Monday, February 09, 2009

Goosebumps and the Israeli Flag


I get goosebumps every time that I see a picture of my kids with an Israeli flag.

On Friday, Matan's school had a great fieldtrip for Tu'Bshvat. Tu'Bshvat is the holiday that marks the new year of the trees and it's a day when people go out and plant trees all over Israel. On Friday, the parents were invited to Matan's school to plant trees with the kids. There is something so special and holy about using your own hands to dig into Israeli soil and to plant a new tree - a new piece of Eretz Yisrael.

Josh took this picture of Matan at the planting, and I was trying to figure out why the picture makes me want to cry. And then I remembered.

When Josh and I were backpacking through Europe years ago, we went to Auschwitz. I assumed that visiting a concentration camp was going to be a difficult experience, but I could never have guessed what it was that set me off. Just as we walked into the camp, I saw in front of us a huge group of Israeli kids. They had wrapped themselves in Israeli flags, they were waving huge flags over their heads, and they were walking through Auschwitz singing "Hatikva." I was so incredibly overcome at the sight of them that I was unable to stop bawling or to continue. Josh asked me if I needed to leave. "No," I said, "I just need to cry."

I had certainly learned about and read about Auschwitz a great deal. I knew what I was going to see there. What I hadn't read about - and what I hadn't expected - was this incredibly powerful image. These kids were shouting at Hitler. They were declaring - with their hearts, their flags, their bodies and their voices - that we will not be defeated. We will rise from the ashes and from the agonizing torture that we've endured to build a country. We will give birth to the future in this country, again and again and again, continuing the Jewish people in our homeland.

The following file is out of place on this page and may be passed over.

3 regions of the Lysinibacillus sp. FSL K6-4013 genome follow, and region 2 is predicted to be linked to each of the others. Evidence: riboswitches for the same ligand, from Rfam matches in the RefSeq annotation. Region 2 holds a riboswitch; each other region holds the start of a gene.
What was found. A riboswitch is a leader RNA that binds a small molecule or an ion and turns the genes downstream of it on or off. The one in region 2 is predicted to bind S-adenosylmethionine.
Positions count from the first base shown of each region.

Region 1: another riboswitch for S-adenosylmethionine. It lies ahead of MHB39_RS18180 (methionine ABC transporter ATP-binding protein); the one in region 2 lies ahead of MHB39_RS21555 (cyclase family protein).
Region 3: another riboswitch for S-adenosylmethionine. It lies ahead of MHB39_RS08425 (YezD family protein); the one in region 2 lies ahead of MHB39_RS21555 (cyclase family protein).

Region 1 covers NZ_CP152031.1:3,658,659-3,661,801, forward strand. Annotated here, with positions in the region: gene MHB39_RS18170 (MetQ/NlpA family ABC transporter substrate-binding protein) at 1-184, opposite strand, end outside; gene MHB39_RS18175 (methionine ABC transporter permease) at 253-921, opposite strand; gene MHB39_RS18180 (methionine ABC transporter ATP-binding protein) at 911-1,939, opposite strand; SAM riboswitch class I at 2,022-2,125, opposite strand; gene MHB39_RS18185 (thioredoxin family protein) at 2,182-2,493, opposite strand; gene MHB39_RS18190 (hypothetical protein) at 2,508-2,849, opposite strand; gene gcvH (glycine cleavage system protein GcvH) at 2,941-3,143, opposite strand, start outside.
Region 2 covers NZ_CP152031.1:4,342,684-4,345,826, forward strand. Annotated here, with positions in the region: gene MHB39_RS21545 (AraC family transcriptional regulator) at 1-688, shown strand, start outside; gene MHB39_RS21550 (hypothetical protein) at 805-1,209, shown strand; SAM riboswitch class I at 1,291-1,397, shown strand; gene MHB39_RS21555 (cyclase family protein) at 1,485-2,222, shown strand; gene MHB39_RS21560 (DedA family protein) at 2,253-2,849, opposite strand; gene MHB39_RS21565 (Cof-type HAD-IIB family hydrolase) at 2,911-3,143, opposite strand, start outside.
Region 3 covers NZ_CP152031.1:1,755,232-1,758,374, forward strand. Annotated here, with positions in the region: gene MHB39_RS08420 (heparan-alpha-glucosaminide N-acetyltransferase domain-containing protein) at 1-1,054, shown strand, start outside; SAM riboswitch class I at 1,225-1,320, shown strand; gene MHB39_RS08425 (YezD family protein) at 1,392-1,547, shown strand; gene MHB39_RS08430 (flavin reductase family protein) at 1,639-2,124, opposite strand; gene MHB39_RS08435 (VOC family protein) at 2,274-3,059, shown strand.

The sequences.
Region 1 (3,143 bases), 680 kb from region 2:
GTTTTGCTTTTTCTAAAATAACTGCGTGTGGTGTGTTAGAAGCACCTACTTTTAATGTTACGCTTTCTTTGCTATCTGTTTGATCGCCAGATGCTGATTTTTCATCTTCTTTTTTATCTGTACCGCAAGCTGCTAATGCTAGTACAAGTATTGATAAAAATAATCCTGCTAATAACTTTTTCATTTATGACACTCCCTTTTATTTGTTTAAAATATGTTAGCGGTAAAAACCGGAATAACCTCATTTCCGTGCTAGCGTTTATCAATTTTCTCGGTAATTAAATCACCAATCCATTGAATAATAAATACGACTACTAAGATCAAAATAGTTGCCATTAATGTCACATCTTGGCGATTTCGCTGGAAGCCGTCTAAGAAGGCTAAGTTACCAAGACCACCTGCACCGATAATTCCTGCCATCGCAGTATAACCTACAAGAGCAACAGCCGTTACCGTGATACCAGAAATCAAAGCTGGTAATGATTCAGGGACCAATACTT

Could the victims of the Holocaust have envisioned that kids - free Jewish kids who live in a Jewish country - would come marching through Auschwitz with their heads held high and their flags waving?

And so, to this day, when I see one of my kids - my Israeli kids - next to an Israeli flag, it gives me the chills. My children are part of the answer to the Holocaust. My children are learning to use their hearts and their bodies to continue the Jewish people and to stand proudly and free next to their flag.

And today, we plant trees in this beautiful country so that it may continue to grow and to be strong for all of us.

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